Here, the government's interest of protecting potential witnesses from intimidation and retaliation is undeniably a valid concern. See United States v. Bulger, 283 F.R.D. at 55-56. Indeed, "the advisory committee notes to Rule 16(d) recognize the need to protect material when disclosure may impact the safety of a witness or lead to witness intimidation." Id. at 55; Fed.R.Crim.P. 16(d), Advisory Committee Notes to the 1966 Amendments.
Relying on cases that implicate production of Jencks Act material, however, the government's showing is relatively weak when balanced against the concerns raised by the defendants of having access to the withheld automatic discovery material to prepare for trial. A defendant's mere receipt of drugs, as described in the affidavit, does not demonstrate a risk that the defendant will engage in witness intimidation. Whereas the facts show that a number of the defendants have engaged in violent behavior, the government does not present a strong case that any defendant is likely to intimidate or retaliate against a prospective witness. Moreover, the government makes no showing that the categories of the automatic discovery material produced to date (photographs, audio/video recordings, laboratory analyses and telephone records) implicate a viable risk of witness intimidation or retaliation. The government's strongest showing relative to intimidation concerns the video of individuals who are charged in a related case. The defendants in this case, however, are not in the video.
United States v. Guerrero, 2010 WL 1506548, at *12-13 (S.D.N.Y. April 14, 2010); United States v. Scott, 2008 WL 4372814, at *1-2 (M.D.Pa. Sept. 19, 2008) (noting that, "Government witnesses have actually been assaulted for their cooperation with the Government in this case"); United States v. Garcia, 406 F.Supp.2d 304, 306 (S.D.N.Y. 2005).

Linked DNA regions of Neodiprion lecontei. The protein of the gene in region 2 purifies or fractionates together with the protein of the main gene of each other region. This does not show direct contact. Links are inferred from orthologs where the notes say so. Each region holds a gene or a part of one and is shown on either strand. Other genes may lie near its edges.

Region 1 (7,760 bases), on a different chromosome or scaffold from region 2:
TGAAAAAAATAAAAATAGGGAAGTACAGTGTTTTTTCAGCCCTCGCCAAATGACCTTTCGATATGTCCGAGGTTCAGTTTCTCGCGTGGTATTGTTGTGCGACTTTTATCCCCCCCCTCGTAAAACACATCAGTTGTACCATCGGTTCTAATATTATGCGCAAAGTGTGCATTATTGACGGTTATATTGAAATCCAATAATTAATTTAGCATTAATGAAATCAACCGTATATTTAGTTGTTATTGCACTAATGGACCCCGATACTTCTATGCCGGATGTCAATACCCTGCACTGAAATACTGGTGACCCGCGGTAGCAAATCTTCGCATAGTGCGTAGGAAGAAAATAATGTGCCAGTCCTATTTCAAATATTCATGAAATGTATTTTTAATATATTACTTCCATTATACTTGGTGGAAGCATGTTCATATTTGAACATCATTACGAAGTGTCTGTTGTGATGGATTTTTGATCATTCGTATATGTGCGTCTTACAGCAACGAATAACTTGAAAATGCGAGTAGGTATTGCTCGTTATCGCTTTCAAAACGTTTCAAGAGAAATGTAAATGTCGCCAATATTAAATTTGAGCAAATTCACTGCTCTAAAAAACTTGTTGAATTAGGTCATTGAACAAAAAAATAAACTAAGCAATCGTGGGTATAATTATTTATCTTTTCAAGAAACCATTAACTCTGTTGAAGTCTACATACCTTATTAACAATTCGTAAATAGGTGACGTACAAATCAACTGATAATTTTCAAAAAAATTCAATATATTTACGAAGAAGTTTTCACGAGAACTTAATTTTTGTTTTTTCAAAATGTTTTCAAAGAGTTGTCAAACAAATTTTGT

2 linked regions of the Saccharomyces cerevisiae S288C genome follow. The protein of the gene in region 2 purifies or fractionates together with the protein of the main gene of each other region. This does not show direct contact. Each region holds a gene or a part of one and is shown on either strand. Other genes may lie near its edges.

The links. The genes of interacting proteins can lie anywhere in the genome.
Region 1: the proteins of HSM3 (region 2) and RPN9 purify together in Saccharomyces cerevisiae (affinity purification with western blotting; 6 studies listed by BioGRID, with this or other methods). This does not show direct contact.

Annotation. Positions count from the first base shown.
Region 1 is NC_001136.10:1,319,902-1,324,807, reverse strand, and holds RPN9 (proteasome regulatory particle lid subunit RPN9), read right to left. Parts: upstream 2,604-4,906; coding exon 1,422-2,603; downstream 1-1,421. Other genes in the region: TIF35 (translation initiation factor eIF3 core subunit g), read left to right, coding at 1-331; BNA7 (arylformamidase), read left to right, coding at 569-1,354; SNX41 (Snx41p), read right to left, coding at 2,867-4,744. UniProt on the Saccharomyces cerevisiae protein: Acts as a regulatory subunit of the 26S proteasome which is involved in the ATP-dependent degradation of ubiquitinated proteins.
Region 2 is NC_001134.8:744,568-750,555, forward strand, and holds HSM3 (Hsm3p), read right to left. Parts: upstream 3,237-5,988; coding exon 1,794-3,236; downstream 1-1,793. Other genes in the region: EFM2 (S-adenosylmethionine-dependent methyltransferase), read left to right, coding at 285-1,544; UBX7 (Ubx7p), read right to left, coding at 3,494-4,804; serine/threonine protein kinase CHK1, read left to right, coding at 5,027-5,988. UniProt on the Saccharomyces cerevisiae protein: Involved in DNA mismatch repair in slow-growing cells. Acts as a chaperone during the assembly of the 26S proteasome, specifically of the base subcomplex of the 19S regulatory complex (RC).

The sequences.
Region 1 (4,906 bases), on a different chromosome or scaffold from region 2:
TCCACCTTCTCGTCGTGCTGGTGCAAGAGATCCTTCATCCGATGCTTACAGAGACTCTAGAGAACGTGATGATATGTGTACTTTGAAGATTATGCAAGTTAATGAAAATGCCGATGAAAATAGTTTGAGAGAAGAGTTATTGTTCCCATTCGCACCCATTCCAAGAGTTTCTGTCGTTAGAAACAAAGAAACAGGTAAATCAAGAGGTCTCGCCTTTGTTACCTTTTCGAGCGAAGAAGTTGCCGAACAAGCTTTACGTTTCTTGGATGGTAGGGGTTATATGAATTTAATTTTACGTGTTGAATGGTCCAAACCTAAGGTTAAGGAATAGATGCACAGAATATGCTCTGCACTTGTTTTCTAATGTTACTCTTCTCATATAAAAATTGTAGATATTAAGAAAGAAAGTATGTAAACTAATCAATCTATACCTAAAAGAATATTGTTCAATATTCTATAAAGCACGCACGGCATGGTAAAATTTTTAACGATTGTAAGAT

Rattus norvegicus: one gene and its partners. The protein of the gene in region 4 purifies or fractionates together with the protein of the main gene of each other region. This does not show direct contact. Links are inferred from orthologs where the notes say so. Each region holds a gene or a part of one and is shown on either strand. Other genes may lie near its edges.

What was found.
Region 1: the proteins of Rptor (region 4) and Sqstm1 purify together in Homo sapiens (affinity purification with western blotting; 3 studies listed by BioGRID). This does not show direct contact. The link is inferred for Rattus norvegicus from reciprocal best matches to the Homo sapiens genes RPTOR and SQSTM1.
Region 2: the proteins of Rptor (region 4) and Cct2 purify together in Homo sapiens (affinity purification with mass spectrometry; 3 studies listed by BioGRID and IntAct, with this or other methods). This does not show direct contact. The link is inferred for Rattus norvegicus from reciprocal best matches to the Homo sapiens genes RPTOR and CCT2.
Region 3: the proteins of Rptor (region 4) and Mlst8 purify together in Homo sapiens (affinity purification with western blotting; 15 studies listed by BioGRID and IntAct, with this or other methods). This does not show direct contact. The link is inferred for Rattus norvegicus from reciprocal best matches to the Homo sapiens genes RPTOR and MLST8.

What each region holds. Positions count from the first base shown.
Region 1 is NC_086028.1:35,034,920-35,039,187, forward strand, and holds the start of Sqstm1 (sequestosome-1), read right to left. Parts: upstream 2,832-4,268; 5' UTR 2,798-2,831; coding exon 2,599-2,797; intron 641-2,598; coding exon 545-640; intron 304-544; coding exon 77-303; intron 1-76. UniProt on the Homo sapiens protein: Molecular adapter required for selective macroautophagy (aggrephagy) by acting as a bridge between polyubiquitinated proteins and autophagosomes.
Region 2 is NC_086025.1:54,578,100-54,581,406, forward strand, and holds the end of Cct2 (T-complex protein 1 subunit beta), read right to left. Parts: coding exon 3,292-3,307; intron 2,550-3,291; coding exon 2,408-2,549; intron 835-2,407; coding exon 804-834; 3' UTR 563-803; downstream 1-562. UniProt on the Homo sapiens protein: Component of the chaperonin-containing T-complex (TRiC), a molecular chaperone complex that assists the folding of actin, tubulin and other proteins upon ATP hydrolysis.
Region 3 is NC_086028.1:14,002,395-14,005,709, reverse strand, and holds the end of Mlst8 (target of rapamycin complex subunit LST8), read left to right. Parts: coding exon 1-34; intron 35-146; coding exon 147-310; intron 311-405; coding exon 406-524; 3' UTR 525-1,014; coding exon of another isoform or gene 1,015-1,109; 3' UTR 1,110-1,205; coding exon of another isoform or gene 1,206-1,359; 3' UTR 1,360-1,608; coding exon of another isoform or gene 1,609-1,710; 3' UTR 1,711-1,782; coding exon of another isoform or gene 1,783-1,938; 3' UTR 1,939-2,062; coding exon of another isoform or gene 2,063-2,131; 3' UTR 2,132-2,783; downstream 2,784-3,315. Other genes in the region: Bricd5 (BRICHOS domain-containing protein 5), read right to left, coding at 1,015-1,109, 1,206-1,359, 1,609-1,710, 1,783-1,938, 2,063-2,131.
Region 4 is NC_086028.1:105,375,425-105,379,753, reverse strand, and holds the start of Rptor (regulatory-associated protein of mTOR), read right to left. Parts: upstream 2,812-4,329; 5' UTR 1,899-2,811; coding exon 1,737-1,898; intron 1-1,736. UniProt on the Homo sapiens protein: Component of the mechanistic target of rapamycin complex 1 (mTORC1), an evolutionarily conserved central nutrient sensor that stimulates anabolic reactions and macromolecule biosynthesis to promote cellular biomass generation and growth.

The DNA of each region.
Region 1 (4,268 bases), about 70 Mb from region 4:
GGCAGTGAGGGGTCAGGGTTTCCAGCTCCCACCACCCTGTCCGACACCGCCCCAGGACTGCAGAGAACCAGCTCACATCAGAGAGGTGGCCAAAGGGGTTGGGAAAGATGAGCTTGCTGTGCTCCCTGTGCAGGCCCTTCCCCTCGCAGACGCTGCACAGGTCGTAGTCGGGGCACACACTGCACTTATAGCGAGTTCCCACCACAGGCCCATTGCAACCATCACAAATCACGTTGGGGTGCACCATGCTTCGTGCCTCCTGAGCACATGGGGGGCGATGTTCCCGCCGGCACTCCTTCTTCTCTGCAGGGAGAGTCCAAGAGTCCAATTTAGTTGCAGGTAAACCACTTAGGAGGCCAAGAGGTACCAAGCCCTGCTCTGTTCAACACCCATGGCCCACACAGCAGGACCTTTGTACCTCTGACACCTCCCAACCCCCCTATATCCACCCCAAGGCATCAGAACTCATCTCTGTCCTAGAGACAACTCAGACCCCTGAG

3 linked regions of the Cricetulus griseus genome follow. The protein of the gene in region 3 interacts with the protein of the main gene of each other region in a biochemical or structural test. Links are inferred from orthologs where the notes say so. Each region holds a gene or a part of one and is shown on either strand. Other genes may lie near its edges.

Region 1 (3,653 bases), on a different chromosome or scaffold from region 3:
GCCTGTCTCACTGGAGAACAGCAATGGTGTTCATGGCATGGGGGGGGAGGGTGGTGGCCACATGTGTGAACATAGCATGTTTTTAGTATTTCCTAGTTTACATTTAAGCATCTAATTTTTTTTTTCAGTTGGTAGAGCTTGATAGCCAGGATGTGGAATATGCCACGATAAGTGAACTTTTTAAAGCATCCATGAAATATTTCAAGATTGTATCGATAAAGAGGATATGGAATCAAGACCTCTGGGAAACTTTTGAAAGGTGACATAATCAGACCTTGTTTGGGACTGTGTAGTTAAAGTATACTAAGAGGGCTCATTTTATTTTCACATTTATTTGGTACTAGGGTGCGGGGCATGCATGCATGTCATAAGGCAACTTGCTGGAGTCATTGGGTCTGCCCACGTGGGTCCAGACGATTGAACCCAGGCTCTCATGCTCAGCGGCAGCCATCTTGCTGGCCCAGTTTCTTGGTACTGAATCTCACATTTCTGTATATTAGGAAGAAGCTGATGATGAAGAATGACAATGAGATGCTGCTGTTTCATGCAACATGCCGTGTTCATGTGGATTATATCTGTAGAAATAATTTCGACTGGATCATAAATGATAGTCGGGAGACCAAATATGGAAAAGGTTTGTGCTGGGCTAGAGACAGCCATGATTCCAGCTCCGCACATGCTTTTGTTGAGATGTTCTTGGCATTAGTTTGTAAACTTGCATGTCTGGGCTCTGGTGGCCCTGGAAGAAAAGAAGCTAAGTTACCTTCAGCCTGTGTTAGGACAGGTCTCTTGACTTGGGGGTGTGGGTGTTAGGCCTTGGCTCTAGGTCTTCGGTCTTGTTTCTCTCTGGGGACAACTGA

Redacting material that reveals the identities of potential witnesses not employed by the government or their expected testimony can adequately address the harm that the government presents. See United States v. Garcia, 406 F.Supp.2d at 307 (modifying government's proposed protective order "to relate only to such 3500 material as reveals the identities or expected testimony of witnesses not employed by the Government" and barring the defendants from possessing the material in jail "except when reviewing the material in the presence of defense counsel"). Balancing all of the concerns raised by the government and the defendants, the restrictions pertaining to individual watermarking are overly burdensome and, in addition to providing discs with files watermarked with a defendant's name, broader than necessary in light of the showing made by the government relative to witness intimidation and retaliation.
Defendant Deronn Funches notes that the government released "197 pages of Jencks material." (Docket Entry # 71). To the extent Jencks Act material has been produced without restrictions, the government may seek an order preventing defendant(s) from possessing the material in their cells. See United States v. Guerrero, 2010 WL 1506548, at *13 ("judges in this District . . . have issued protective orders precluding defendants from taking 3500 material that discusses CWs and civilian witnesses into prison"). Ordinarily, Jencks Act material is subject to production seven days before the trial date. LR. 117(a); see Fed.R.Civ.P. 16(a)(2) (excluding Jencks Act material from Rule 16(a)(1)(A)-(D), (F)); 18 U.S.C. § 3500(a). --------
The government's motions for a protective order (Docket Entry ## 61, 82) are DENIED. The motion to compel (Docket Entry # 103) is ALLOWED in part and DENIED in part. The government shall produce the automatic discovery material, subject to redacting of Jencks Act material and/or any other material that might reveal the identities of a prospective government witness, on compact disks and provide two sets to the attorney for each defendant.
/s/ Marianne B. Bowler
MARIANNE B. BOWLER
United States Magistrate Judge